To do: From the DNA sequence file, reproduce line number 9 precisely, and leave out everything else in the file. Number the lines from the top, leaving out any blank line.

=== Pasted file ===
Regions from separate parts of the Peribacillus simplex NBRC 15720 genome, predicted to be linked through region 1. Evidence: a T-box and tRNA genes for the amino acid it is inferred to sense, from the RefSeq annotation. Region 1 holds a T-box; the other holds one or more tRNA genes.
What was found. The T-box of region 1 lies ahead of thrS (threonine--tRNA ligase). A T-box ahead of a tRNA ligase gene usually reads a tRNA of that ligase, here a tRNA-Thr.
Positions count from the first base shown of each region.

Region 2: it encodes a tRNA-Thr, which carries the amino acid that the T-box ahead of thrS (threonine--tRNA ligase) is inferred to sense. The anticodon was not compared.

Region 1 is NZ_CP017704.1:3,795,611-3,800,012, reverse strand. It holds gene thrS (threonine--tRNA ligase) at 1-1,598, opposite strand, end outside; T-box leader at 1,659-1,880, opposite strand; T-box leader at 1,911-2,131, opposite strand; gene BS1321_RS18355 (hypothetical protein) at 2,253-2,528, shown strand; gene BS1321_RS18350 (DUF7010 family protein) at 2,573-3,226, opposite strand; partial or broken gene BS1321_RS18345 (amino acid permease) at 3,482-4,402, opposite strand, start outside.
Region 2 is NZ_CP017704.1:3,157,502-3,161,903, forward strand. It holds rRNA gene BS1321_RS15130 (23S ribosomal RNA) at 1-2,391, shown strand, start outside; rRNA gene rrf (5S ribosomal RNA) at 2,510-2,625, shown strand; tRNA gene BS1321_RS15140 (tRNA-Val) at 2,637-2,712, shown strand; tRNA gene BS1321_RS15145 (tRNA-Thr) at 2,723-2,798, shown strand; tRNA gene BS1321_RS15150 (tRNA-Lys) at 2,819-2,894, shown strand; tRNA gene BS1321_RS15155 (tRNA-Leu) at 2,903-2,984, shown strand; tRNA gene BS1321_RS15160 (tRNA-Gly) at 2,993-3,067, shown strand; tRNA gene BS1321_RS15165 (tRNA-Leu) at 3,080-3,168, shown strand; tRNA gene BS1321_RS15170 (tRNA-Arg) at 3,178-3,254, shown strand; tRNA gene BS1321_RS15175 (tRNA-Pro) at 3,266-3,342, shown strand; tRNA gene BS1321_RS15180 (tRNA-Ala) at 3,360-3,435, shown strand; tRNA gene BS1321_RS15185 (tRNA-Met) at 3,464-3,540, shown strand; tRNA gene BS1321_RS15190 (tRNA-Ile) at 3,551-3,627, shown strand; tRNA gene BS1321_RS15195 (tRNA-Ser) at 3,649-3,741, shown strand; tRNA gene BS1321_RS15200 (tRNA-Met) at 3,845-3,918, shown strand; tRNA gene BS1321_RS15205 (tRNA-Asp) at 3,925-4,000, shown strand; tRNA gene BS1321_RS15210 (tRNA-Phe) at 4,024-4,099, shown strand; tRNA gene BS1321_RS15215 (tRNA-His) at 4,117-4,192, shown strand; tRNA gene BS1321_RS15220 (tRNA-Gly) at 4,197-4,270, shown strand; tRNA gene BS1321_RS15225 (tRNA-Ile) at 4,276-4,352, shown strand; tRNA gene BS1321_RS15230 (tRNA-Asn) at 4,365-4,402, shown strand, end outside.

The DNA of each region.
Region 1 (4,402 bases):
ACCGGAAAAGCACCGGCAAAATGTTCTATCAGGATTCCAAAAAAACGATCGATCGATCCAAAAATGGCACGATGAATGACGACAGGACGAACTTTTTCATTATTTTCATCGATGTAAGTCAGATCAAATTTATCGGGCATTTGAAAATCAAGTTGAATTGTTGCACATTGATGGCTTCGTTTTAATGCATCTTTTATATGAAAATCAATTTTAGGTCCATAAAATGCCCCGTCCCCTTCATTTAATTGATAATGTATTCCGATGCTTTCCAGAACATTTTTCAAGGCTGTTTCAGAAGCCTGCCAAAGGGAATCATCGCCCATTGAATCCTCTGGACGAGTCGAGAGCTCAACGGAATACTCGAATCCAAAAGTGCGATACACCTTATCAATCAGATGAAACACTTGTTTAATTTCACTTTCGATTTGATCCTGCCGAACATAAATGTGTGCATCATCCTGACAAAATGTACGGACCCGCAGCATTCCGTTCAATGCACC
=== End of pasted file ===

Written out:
ACCGGAAAAGCACCGGCAAAATGTTCTATCAGGATTCCAAAAAAACGATCGATCGATCCAAAAATGGCACGATGAATGACGACAGGACGAACTTTTTCATTATTTTCATCGATGTAAGTCAGATCAAATTTATCGGGCATTTGAAAATCAAGTTGAATTGTTGCACATTGATGGCTTCGTTTTAATGCATCTTTTATATGAAAATCAATTTTAGGTCCATAAAATGCCCCGTCCCCTTCATTTAATTGATAATGTATTCCGATGCTTTCCAGAACATTTTTCAAGGCTGTTTCAGAAGCCTGCCAAAGGGAATCATCGCCCATTGAATCCTCTGGACGAGTCGAGAGCTCAACGGAATACTCGAATCCAAAAGTGCGATACACCTTATCAATCAGATGAAACACTTGTTTAATTTCACTTTCGATTTGATCCTGCCGAACATAAATGTGTGCATCATCCTGACAAAATGTACGGACCCGCAGCATTCCGTTCAATGCACC